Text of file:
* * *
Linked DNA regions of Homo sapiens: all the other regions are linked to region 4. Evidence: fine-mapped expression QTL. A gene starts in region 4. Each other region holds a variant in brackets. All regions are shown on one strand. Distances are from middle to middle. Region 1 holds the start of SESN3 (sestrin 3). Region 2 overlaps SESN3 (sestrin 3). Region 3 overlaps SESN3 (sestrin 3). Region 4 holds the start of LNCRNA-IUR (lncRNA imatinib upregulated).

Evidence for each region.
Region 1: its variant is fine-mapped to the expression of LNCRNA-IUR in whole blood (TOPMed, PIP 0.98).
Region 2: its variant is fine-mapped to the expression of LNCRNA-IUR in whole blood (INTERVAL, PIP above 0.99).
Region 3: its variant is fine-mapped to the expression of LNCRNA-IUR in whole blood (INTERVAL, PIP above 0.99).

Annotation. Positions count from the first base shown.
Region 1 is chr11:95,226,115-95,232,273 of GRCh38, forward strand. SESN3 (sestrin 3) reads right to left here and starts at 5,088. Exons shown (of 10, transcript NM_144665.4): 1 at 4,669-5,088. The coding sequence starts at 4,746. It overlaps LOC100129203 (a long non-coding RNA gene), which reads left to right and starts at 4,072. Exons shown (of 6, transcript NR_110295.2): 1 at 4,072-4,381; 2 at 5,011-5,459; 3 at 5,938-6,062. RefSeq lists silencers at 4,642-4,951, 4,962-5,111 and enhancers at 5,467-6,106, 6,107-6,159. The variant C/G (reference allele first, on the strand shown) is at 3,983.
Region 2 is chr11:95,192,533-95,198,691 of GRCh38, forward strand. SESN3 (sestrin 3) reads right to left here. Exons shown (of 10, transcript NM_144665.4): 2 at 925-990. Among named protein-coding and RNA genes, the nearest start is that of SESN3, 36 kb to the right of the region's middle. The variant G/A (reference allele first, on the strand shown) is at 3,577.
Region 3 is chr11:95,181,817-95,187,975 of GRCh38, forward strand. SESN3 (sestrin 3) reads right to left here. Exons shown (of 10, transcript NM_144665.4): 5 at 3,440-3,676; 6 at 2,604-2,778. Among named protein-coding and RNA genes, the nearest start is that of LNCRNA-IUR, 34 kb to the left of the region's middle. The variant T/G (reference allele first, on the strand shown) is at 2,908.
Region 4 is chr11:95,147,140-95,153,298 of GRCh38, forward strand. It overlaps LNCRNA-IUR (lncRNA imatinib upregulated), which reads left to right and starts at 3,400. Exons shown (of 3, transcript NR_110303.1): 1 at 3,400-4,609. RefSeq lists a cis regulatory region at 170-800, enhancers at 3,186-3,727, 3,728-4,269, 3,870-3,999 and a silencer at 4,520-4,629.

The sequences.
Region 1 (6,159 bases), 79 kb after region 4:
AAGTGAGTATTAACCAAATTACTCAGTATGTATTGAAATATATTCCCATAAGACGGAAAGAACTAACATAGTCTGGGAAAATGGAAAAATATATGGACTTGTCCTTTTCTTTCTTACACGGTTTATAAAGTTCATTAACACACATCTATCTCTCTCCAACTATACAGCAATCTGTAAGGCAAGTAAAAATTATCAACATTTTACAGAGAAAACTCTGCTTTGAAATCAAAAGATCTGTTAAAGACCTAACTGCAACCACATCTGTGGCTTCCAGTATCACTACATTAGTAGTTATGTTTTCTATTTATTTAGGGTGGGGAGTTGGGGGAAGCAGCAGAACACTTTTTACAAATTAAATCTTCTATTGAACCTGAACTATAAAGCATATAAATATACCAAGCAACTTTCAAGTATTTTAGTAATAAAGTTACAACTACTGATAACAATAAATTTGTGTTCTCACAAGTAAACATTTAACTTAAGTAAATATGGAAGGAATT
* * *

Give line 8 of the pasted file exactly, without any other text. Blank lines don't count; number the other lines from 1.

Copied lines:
Region 2 is chr11:95,192,533-95,198,691 of GRCh38, forward strand. SESN3 (sestrin 3) reads right to left here. Exons shown (of 10, transcript NM_144665.4): 2 at 925-990. Among named protein-coding and RNA genes, the nearest start is that of SESN3, 36 kb to the right of the region's middle. The variant G/A (reference allele first, on the strand shown) is at 3,577.